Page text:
Is it possible to ground the water in the tank by running a copper wire between the water in the tank and a stake in the ground?

If there is a problem, I would look at the viability of using a 1-1 transformer at the heaters, and grounding the center tap of the transformer to the local ground at the tank. There are a lot of people out there watering anamals, this thing had to have been gone through before. Maybe use the world wide web, and see what has been done?

Rick Christopherson
12-10-2013, 3:26 AM
Contrary to common belief, the Earth is not all at the same voltage. Both man made and natural voltage gradients exist throughout the Earth. It is actually livestock watering troughs where this becomes most noticeable due to the animals. The voltage of the ground at your barn is different than it is out in the field. However, the ground wire in the power cord is transferring that voltage reference artificially out to the troughs and creating another voltage gradient local to the troughs.

Installing 6 equipotential grids around the troughs that is large enough to cover the area covered by the horses will be difficult. It should be effective though.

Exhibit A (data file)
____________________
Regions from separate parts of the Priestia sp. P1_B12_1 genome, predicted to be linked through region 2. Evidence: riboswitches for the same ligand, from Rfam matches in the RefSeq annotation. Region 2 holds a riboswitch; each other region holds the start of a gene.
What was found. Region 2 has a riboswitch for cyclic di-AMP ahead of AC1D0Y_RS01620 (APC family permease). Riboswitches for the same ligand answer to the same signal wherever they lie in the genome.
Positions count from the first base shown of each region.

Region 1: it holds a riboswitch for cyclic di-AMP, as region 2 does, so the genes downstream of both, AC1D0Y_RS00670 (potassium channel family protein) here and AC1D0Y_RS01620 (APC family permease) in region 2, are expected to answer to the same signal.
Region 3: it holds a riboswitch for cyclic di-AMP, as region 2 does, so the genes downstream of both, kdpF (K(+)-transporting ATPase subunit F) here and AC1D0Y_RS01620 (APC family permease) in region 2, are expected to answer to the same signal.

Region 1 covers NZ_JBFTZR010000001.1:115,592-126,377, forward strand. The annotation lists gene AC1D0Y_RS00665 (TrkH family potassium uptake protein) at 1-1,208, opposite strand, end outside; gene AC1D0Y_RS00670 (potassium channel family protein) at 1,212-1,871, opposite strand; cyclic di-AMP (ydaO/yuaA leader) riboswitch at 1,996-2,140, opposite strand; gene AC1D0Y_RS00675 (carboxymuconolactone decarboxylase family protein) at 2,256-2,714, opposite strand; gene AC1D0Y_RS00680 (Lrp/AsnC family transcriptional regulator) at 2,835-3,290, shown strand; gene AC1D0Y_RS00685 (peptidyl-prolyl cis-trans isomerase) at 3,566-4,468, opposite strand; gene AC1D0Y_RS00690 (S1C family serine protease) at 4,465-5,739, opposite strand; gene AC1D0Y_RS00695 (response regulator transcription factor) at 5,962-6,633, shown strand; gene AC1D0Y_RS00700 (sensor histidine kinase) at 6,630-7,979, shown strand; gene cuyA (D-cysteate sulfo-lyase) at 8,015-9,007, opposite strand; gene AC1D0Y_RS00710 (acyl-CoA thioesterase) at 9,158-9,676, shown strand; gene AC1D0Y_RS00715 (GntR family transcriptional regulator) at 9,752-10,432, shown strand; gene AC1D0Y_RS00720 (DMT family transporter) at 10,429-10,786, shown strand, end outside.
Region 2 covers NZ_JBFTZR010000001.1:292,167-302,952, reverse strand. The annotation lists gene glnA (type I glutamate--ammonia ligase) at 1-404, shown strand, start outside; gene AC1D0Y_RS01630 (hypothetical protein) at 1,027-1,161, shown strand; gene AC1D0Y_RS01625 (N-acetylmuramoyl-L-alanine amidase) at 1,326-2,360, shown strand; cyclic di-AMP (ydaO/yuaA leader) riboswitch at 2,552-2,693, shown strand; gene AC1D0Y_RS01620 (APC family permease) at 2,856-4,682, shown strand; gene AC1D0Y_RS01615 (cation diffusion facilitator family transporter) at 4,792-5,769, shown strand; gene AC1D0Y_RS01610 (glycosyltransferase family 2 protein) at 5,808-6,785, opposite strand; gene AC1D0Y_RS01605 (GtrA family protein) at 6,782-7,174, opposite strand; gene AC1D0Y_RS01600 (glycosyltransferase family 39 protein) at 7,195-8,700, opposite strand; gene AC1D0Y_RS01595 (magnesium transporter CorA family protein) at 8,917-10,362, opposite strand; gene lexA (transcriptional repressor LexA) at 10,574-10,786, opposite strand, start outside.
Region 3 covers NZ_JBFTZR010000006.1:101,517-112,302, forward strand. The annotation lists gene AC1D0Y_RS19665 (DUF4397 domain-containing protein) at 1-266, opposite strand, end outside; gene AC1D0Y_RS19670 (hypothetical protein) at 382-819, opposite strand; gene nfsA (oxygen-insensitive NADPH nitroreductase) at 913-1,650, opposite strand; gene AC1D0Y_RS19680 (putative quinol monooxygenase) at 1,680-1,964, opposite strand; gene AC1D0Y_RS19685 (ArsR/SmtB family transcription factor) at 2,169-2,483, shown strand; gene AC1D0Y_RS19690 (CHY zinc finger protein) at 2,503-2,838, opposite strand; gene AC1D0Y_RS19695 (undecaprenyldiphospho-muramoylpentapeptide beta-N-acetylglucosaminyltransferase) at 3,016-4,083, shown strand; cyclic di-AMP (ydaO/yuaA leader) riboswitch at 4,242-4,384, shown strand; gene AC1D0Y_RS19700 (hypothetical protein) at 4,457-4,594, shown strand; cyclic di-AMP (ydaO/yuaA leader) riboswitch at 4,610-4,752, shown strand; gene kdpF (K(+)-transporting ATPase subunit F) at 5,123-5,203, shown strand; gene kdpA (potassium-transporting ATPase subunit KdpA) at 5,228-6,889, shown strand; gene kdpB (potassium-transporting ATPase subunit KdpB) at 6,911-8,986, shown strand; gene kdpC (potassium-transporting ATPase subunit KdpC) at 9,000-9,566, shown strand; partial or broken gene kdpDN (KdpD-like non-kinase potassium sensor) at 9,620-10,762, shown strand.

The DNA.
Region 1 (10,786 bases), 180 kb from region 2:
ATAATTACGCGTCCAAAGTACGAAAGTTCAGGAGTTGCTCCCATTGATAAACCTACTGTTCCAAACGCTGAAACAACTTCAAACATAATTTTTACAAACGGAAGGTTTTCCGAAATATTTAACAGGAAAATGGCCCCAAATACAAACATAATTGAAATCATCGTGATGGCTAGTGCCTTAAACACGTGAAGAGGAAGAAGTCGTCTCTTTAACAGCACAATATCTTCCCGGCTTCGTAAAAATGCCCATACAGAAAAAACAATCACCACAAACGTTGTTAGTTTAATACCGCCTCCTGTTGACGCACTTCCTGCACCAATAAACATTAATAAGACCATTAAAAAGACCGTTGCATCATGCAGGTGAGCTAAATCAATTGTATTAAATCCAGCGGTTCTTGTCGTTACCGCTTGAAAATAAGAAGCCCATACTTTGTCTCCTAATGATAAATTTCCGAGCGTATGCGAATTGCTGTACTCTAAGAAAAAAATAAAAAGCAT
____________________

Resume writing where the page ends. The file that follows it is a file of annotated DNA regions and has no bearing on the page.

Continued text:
On the other hand, because these are fed from extension cords from GFCI protected circuits, I would also consider removing the ground wire that's causing this in the first place, by changing one of the extension cords to a 2-wire cord. GFCI does not use the ground as any type of sensing, so the horses will still have full GFCI protection from electrocution, but you will remove the cause of the voltage gradient around the troughs. If you still have problems, then you could install the grid.

Mike Cutler
12-10-2013, 5:35 AM
Yeah, I kinda question the numbers I'm getting from the meter, but it is a consistent 3.5vac at each trough, and when the cords are disconnected with the heaters still in the tank, it drops to <5mVAC. So the potential I'm seeing is directly influenced by the installation. I'll try cycling a breaker tonight and leaving ground intact.

Believe it or not, this is a problem in the equine community, more so than beef or dairy due to the nature of livestock management techniques, and facilities involved.
The portable stock tank deicers are a compromise solution at best. the best being an installed auto system like a Nelson waterer, followed by the insulated heated outdoor waterers, which is basically a tank inside a tank with insulated foam and heat trace in between the two tanks. No element in the water.
I don't know if the problem exists with metal troughs, but I suspect not. There would be a lot of ground contact there. The problem is most apparent with the large plastic type stock tanks you see at a Tractor Supply.
There are a few solutions out there on the web, but some of them would have to be effected prior to initial trough placement. It's also hit or miss based on soil type, animal temperament and just luck of the draw.

I thought about cutting the ground pins last nite after I got cleaned up. It may be the easiest solution, as long as I have total protection. I'll probably just get some 3 to 2 pin plug adapters at Lowes.